New York state has one of the country's strictest statute of limitations for sexual abuse claims, despite lobbying by advocates who say the law can stymie victims who come forward too late.
Now some attorneys believe that legal framework may be shifting after a federal judge this week allowed a lawsuit detailing decades-old sexual abuse to go forward against one of Brooklyn's elite prep schools.
"Frankly I'm going over my files right now to see if there's anything that could be done," said Michael Dowd, an attorney specializing in abuse cases. He plans to review some 300 suits. (Dowd represents the plaintiffs in the ongoing civil suit against Yeshiva Torah Temima in Brooklyn)
"It's the best news out of a court for the victims of sexual abuse this year, and probably in a number of years," he said.
U.S. District Court Judge Frederic Block ruled Tuesday that the statute of limitations didn't automatically disqualify a case against Poly Prep Country Day School, even though some allegations date back to 1966.
Twelve alumni of the Brooklyn private school and its summer program claim they were raped and abused by Philip Foglietta, a revered football coach whose 25-year career at the school started that same year. Mr. Foglietta died in 1998.
The plaintiffs argued that the statute of limitations shouldn't apply because Poly Prep knew about the abuse and covered it up—continuing to publicly celebrate Mr. Foglietta as an upstanding member of the school. As a result, the plaintiffs say, they were prevented from promptly filing their lawsuit.
In a 40-page ruling, Judge Block dismissed some claims—including racketeering charges against Poly Prep—but allowed substantial portions of the case to move forward.
"Any person who was sexually abused by an institution that covered it up should look very carefully at the specific facts of his or her case before making a determination on whether or not to try and seek legal relief," said the plaintiffs' attorney in the suit, Kevin Mulhearn. "They shouldn't automatically assume that the case is too old and they can't do anything about it."
Poly Prep officials downplayed the decision. The school "believes the claims will ultimately be dismissed following a hearing," said spokesman Malcolm Farley. "We are still hopeful that the case may be settled."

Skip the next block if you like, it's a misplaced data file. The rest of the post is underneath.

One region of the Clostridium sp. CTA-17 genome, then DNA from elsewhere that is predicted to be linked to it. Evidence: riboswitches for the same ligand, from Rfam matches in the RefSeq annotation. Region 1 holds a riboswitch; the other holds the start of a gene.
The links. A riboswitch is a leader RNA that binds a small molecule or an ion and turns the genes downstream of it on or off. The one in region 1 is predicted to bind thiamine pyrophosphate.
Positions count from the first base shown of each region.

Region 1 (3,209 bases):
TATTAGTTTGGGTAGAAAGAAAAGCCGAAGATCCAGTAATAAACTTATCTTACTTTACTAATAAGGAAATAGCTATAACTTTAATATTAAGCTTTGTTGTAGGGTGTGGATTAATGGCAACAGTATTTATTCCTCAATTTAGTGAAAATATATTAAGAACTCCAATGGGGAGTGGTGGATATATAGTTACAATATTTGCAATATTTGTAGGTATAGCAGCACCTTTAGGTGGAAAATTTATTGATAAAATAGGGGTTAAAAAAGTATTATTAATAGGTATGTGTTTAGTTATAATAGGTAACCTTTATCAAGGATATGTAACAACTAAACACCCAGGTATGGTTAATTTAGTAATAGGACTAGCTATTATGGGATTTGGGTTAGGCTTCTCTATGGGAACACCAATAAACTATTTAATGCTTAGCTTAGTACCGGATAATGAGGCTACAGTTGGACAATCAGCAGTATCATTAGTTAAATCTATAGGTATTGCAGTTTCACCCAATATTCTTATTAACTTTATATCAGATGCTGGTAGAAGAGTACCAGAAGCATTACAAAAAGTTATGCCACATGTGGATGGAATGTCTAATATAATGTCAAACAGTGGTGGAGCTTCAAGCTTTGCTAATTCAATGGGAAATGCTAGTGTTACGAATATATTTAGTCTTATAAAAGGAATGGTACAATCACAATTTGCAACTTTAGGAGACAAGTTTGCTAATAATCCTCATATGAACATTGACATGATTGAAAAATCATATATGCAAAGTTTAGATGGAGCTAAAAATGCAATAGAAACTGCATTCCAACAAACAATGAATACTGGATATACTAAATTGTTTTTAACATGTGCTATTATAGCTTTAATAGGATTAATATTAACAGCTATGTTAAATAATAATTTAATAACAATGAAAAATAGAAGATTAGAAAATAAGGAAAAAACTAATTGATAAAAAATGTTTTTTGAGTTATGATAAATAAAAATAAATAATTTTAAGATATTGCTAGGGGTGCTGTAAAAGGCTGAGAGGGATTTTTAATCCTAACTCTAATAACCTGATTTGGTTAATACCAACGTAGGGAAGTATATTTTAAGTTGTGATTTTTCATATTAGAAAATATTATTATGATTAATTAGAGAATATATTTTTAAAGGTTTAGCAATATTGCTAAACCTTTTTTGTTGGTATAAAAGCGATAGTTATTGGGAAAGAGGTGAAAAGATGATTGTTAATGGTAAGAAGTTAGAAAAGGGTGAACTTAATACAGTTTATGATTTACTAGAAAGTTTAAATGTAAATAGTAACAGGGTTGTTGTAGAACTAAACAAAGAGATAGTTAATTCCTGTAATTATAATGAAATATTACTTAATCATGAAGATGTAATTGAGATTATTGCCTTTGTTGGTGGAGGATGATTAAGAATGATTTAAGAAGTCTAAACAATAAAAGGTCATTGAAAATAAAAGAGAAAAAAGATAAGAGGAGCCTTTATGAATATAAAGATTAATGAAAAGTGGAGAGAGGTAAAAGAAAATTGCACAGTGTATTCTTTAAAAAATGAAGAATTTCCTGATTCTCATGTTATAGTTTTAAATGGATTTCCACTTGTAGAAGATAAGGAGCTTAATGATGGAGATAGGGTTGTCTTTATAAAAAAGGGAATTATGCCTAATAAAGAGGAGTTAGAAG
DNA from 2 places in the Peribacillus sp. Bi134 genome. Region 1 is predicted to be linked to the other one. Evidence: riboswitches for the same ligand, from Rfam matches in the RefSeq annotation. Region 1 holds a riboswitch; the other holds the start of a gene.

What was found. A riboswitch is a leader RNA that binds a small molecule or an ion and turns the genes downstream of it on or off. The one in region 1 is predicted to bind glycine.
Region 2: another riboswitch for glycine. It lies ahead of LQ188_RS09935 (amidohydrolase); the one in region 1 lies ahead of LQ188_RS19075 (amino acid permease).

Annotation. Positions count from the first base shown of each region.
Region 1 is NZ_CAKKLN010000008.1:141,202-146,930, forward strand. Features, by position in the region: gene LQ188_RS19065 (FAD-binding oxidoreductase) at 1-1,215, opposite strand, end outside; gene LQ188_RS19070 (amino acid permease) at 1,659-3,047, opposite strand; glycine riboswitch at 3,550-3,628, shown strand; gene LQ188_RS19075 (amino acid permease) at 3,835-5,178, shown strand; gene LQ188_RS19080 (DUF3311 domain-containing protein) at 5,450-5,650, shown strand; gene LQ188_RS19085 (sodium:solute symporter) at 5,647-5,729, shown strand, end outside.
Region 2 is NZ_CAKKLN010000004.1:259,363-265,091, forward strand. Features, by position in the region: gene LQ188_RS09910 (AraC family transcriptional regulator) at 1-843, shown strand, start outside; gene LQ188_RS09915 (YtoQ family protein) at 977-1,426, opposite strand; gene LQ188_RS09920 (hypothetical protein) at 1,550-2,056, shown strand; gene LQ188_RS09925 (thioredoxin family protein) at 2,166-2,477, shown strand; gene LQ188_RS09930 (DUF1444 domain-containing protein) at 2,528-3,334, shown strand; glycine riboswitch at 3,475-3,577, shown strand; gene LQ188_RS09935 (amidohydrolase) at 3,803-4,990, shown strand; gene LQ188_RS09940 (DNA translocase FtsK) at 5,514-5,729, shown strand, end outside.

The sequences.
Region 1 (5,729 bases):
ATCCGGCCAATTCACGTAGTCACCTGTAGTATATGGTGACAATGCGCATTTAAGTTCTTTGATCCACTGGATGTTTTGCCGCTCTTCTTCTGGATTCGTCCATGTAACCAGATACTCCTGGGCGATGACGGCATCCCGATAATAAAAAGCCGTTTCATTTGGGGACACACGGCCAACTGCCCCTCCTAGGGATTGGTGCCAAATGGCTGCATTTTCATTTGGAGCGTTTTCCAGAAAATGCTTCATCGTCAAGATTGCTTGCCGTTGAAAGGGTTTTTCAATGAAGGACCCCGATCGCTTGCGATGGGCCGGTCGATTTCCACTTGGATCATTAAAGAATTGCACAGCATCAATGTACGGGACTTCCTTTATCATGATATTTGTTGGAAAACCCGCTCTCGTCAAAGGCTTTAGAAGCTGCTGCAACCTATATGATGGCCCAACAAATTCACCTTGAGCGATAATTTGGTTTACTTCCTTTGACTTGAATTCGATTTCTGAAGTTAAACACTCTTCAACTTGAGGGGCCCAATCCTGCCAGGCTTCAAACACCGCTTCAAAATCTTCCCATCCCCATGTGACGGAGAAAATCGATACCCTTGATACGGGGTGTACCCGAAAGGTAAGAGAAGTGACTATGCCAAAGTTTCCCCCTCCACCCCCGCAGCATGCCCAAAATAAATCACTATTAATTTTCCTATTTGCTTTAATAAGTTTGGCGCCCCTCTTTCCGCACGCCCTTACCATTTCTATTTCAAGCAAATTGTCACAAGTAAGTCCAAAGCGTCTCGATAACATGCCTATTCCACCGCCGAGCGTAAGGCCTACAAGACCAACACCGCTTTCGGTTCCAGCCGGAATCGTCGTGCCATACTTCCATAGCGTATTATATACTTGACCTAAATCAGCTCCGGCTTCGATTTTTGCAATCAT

Some legal experts said that the ruling was a significant victory for the plaintiffs—as well as other litigants whose sexual-abuse cases have been blocked by the statute of limitations.
"Generally in the state of New York the courts have been relatively hostile to these kinds of claims," said Marci Hamilton, a Cardozo Law School professor specializing in sex-abuse cases. "So this is a very noteworthy case because a judge has approved a theory that would permit individuals who are older than 23 years of age to still be able to sue."
The case has attracted widespread attention in the wake of local sexual-abuse cases at Horace Mann, an elite Bronx prep school, and within New York City's Hasidic community, as well as high-profile cases involving Penn State University and the Catholic Church.
Messrs. Mulhearn and Dowd represent five of the plaintiffs in the Horace Mann case, which also involves decades-old abuse charges.
Mr. Mulhearn combined several cutting-edge strategies being used in other sexual-abuse cases, many of which had previously failed in New York courts.
One claim relied on the federal Racketeer Influenced and Corrupt Organizations Act, commonly known as RICO. Although Mr. Mulhearn and his co-counsel brought RICO claims on behalf of all 12 plaintiffs, only two claims survived in the judge's ruling.
Still, that result may be unprecedented in the context of sexual abuse, he and other experts said. In the surviving RICO claims, both plaintiffs donated money to the school after administrators allegedly covered up their knowledge of the abuse.
Mr. Mulhearn also invoked Title IX, more widely known for providing parity for women's sports programs.
The law can apply in abuse cases if a predator exclusively molests children of one gender.
Mr. Farley, spokesman for the school, noted that "nearly all of the RICO claims" had been dismissed, with the rest now subject to an evidentiary hearing.
New York judges have largely resisted both theories, experts said, preferring to defer to lawmakers.
But advocates pointed to a potential breakthrough.
Assemblyman Vito Lopez, a powerful lawmaker widely seen as blocking legislation in Albany to extend the statute of limitations, was censured last week after an ethics investigation substantiated sexual-harassment complaints made against him.
If the scandal results in Mr. Lopez's departure from the Assembly, "that removes someone who has been a major factor in opposing revision of the New York state statute of limitations for sexual abuse," said attorney Ed Wilson, an advocate for people who claim to have been abused by the Catholic Church.
Mr. Lopez could not be reached for comment.
Write to Sophia Hollander at firstname.lastname@example.org